ARIES - RISE
Several months ago I was drawn to Washington, D.C. by the promise of a prog metal version of Stephen Sondheim’s Sweeney Todd being staged by The Landless Theatre Company. I will occasionally attend theater performances with my wife, but I am not normally a regular theater-going type. In this case my interest was aroused by the fact that Mrs. Lovett would be played by A Sound of Thunder’s Nina Osegueda. As expected, Nina’s performance (and that of the rest of the cast) was spectacular.
I am frequently surprised how in any given situation one thing can often lead to something else entirely unexpected. In this case I was sitting in the audience perfectly happy and content with the performance, when out onto the stage ambles the dubious character known as Pirelli. It won’t be long before Pirelli will meet an unhappy, yet not entirely undeserved end, but the moment he walked out on stage he belted out this long, high note that gave me goose-bumps and brought to mind the vocal range of King Diamond. I wanted more! I scoured the show’s program to find out that Pirelli was played by the charismatic Rob Bradley. And Rob has a band: Aries.
After my write-up of the Sweeney Todd show I found myself in conversation with Rob and he offered me a copy of their at-the-time-unreleased album “Rise” for review. Due to pre-existing obligations and recent personal dramatic turmoil I was unable to get around to “Rise” before its release. Then, despite my determination to attend the band’s recent show at Café 611 in Frederick, Maryland, I was unfortunately out of town on the date of the show. I mention all this because I do not wish for it to be misconstrued as an indicator of my opinion of Aries or their music. On the contrary, I love what these guys are doing.
The Sweeney Todd performance did little to prepare me for what Aries might sound like, other than that the vocals were obviously going to be bad-ass. Once I started spinning the songs on “Rise” an impression began to form and I found myself both surprised and pleased. The album’s opening song and title track, “Rise” brings to mind a tragically rare (these days) style of late 70s/early 80s hard rock and metal. My initial gut-reaction, off the top of my head, free-association description to my wife was early Judas Priest mixed with Mindcrime-era Queensryche. I drape these comparisons loosely over Aries in order to give readers a jumping off point of reference, but unlike the aforementioned bands, Aries takes the old school hard rock sound and gives it a beautiful modern production as well as a style and character of their own.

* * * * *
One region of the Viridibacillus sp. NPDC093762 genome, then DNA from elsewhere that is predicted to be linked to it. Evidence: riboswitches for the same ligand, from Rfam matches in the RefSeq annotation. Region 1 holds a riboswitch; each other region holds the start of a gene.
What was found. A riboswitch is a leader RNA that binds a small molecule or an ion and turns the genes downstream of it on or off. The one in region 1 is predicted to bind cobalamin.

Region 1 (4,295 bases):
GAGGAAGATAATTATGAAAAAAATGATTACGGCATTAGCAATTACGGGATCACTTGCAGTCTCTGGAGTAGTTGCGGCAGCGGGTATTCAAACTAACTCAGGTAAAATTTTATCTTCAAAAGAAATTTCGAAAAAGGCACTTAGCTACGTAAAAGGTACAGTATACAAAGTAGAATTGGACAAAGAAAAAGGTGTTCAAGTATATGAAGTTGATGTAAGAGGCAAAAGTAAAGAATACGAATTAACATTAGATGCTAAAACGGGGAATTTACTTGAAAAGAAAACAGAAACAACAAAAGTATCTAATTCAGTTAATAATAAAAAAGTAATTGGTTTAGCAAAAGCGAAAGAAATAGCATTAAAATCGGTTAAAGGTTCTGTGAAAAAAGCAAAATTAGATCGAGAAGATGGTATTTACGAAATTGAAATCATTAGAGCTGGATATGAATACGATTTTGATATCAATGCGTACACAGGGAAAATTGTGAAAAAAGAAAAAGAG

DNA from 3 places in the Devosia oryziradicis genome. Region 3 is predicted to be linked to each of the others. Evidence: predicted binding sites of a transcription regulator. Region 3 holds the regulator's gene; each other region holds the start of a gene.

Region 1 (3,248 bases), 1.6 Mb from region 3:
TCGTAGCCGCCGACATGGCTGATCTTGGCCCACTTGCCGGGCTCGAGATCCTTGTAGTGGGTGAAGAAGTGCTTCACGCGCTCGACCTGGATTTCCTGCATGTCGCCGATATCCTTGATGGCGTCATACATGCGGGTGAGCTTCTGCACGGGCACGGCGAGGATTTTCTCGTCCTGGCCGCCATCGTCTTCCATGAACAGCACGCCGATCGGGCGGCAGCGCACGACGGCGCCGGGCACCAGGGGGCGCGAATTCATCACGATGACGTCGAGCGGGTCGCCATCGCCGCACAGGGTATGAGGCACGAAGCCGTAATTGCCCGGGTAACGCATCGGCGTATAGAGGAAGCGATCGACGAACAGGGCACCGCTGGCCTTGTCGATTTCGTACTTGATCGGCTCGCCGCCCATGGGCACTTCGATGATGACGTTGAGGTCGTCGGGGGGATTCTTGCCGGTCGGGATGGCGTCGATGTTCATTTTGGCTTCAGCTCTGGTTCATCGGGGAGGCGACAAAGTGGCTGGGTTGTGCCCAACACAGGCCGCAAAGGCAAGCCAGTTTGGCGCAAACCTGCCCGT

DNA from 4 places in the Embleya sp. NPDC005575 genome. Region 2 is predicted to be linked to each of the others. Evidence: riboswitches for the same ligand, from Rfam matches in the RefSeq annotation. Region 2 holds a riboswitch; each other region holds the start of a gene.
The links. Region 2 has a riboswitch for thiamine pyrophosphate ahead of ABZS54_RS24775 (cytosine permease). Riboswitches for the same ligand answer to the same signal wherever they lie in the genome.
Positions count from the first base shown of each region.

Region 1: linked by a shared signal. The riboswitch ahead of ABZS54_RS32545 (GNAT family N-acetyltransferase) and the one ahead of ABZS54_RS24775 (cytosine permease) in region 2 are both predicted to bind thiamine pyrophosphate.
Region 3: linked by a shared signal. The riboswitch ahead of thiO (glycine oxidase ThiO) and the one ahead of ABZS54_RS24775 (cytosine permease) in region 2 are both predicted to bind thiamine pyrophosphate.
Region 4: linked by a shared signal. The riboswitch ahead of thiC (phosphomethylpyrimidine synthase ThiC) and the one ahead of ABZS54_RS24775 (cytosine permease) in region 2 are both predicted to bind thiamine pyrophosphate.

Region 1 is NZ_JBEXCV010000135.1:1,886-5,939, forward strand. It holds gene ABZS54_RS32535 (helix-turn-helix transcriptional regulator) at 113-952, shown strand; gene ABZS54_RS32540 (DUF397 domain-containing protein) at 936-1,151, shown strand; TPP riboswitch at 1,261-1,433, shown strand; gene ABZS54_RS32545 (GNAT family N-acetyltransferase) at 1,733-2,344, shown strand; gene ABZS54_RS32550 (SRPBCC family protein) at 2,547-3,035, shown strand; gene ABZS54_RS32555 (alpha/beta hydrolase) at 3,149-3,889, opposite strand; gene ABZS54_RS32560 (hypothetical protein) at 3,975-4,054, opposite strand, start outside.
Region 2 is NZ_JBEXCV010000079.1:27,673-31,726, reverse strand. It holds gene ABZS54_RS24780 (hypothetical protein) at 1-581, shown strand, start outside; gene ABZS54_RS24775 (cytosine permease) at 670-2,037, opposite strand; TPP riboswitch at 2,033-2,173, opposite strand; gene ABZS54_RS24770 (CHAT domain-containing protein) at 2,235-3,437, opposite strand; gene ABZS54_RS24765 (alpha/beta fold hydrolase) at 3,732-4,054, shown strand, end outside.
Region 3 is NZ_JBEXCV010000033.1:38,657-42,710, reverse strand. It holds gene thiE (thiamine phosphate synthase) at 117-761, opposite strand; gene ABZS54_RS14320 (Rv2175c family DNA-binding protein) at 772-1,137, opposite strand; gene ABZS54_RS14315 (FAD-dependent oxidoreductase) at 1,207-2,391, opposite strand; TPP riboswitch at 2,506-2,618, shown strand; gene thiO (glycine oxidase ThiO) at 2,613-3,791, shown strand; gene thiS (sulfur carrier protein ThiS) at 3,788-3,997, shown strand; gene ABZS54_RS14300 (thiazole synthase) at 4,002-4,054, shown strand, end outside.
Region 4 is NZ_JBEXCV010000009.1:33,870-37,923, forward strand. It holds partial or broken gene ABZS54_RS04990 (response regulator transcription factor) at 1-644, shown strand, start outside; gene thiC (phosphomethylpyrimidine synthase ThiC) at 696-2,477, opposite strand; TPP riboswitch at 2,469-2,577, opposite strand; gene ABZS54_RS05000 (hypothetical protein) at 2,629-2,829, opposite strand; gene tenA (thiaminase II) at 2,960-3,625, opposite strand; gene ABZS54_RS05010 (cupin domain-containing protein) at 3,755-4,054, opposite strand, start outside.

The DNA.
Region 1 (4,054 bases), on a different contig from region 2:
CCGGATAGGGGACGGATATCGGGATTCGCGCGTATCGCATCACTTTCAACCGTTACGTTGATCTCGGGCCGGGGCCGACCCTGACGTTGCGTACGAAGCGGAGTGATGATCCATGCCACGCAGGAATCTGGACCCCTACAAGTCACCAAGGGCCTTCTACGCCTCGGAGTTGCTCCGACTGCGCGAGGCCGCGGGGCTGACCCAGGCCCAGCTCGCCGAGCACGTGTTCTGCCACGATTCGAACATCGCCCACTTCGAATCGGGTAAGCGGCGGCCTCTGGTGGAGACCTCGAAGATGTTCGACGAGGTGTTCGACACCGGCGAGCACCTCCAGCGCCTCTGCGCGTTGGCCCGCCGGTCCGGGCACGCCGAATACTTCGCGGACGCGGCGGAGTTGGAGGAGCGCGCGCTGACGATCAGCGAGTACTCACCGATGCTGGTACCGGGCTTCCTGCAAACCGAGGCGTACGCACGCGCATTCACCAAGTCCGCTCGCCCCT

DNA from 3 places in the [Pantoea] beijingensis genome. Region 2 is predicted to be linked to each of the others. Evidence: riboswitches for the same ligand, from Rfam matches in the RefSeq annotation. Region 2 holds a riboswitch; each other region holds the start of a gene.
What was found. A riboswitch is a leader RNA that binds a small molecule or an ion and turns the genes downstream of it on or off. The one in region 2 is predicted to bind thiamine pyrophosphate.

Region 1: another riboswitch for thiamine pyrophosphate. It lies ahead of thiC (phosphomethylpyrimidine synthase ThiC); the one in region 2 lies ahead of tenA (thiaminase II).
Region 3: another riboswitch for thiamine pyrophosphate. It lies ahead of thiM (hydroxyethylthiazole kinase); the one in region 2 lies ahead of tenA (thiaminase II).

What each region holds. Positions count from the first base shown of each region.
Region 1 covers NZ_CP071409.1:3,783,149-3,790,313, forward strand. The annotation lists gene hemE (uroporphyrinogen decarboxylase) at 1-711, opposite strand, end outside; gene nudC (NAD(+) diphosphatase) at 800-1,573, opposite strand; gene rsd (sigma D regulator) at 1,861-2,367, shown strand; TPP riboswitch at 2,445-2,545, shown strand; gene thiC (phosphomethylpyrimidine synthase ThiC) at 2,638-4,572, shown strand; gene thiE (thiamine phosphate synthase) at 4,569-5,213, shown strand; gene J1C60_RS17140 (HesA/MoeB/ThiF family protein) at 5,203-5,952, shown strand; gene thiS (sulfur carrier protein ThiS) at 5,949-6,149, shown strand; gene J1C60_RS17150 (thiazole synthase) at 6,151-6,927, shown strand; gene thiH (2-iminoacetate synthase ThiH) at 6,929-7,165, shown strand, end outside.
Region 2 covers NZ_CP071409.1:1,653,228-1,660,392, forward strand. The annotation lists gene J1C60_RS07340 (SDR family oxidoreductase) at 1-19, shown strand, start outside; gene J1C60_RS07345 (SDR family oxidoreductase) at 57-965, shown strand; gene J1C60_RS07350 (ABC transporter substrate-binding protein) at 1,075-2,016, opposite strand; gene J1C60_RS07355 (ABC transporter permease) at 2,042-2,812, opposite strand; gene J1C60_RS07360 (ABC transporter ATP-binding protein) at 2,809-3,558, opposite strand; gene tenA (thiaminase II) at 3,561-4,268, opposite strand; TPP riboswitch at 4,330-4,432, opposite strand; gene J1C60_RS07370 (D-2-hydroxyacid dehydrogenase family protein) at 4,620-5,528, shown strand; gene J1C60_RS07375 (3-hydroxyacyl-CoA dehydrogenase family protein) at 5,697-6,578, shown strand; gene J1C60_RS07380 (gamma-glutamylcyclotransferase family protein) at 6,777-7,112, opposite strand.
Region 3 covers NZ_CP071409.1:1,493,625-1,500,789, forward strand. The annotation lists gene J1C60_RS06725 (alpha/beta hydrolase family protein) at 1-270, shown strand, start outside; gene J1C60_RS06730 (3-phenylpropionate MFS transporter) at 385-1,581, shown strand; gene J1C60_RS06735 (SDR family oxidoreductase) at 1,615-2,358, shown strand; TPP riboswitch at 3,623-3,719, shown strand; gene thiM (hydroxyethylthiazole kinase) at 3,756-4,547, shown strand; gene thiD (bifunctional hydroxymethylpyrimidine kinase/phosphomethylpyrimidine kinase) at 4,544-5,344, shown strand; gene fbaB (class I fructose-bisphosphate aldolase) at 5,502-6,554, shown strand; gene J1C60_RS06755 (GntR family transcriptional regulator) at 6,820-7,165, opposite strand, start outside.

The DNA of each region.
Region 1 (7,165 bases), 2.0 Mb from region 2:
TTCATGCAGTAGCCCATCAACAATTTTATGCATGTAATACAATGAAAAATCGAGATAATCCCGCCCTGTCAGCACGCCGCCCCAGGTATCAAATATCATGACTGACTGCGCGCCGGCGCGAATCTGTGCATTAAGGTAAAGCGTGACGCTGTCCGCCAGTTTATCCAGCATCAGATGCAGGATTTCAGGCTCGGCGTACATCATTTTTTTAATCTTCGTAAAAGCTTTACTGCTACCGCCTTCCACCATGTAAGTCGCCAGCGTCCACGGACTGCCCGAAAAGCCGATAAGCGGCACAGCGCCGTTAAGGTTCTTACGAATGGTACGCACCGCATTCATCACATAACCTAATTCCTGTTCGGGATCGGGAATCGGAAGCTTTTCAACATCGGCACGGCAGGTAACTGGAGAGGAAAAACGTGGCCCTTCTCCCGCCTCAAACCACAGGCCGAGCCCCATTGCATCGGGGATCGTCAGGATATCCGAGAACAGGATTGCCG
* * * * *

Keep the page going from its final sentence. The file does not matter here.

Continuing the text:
Can I just say that these guys must be particularly testicularly endowed? Because it takes real balls to make a hard rock album and cram not one, not two, not even three, but four power ballads in a row, one after another in the middle of an album book-ended by heavier tracks. The fact that they even went down the ballad road at all proves that Aries is making the music they want to make and fuck anyone that doesn’t like it. You can count me among the “like” column. Being that I attended high school in the late 80s I feel particularly qualified to say that the tracks “When the World Needs A Hero”, “Mask of Sorrows”, “Wasting Dreams” and “Silence” not only kick ass, but they woke something in me long dormant: the desire to bust out a BIC lighter and unabashedly sing along to some catchy tunes. Thanks guys!
The heavy ramps back up again with the track “Dogs of War” that opens with some very Iron Maiden-esque guitar work; if there was any lingering doubt about my Aries-fan-hood, it has now completely evaporated. The final four tracks on the album bring a mix of both heavy and lighter fare. Twelve tracks long, “Rise” is a wild rollercoaster ride of emotional highs and lows, heaviness and beauty, and I highly recommend it for fans of hard rock and metal. Aries are rock stars in a world that has unfortunately begun to move past rock stardom. Yet they plow on, seemingly intent on keeping great music alive.
Make sure to check out Aries and “Rise.” You can buy the album on iTunes and Amazon, and below I have a taste for you: “The Road (One Way).”